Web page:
He took his approach to breathing as applied to wind playing from what happens naturally during the inhale/exhale process. That is, you inhale and relax the belly so that when the diaphragm contracts the belly distends outward in a natural way. The chest expands because the lungs are filling with air. So, the lungs expand and the abdomen "enlarges" because your guts and everything in the abdominal area have to go somewhere to make room for the expanding lungs.

    On the exhale, he liked for us to "pull in" the belly at the moment of articulation and to continue to pull in for the length of the note or passage. It's what I call "having the navel touch the spine". This is what support is: movement not stiffness, the inward movement of the belly as we exhale.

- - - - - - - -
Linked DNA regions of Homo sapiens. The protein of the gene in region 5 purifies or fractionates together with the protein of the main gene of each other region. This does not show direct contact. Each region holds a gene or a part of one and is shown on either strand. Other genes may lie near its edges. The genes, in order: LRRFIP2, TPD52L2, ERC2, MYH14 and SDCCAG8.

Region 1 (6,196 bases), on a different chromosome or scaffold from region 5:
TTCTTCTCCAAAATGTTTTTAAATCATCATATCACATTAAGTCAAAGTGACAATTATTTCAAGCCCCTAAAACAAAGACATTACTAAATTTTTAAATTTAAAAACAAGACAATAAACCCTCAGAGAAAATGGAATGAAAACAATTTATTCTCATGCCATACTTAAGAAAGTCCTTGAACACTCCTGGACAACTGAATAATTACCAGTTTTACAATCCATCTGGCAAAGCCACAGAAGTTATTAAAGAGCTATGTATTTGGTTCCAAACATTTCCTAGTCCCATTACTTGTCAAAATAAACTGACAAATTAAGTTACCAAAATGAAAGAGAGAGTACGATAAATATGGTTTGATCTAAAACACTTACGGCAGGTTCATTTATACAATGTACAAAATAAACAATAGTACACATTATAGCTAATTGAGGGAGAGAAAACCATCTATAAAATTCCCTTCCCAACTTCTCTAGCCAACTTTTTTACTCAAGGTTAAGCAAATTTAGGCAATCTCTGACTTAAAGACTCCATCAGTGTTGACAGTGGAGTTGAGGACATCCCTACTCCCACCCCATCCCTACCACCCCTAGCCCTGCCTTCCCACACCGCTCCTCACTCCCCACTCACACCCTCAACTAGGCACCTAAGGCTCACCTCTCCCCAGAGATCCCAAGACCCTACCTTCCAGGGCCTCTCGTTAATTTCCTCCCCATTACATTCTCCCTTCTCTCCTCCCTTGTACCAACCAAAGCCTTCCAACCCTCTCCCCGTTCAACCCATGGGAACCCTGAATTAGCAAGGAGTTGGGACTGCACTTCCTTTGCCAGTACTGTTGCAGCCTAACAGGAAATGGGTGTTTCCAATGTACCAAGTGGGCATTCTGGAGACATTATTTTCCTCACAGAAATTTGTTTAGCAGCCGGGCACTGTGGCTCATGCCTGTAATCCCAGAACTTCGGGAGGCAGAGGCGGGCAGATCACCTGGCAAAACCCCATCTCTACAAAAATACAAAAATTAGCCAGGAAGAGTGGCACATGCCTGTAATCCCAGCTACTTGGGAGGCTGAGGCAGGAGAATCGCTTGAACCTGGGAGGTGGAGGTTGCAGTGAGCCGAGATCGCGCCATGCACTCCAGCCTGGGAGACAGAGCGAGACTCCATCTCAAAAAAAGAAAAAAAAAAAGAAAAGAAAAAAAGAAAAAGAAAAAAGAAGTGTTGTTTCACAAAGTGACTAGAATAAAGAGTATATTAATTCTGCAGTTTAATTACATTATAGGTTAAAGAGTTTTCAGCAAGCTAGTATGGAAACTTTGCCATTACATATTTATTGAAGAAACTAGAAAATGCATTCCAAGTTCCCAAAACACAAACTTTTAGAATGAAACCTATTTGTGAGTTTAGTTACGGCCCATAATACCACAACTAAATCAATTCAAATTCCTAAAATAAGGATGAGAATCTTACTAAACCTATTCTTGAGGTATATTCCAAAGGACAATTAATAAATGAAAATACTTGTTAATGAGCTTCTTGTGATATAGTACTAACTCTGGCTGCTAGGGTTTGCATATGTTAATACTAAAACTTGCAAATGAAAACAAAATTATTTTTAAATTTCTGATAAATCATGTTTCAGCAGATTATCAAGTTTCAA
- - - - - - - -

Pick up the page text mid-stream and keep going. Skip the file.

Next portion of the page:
Now, Bobby happens to play the hell out of the trumpet, so, he approaches breathing in a way that has worked beautifuly for him throughout his career. Would he breathe the same way if he had my job? I don't know. I can say I would breathe the same as I presently do and I can say that I helped a lead player once who was having concerns about his playing with the method I described and I have helped symphonic players with the identical problem. The results were immediate. Each player adapted this basic breathing to the character of music they played, what was in his head. I also found that players that were changing from standard equipment to Monette stuff benefitted greatly when they had trouble acclimating. What their bodies were screaming for was gentle, efficient support and this seemed to do the trick every time.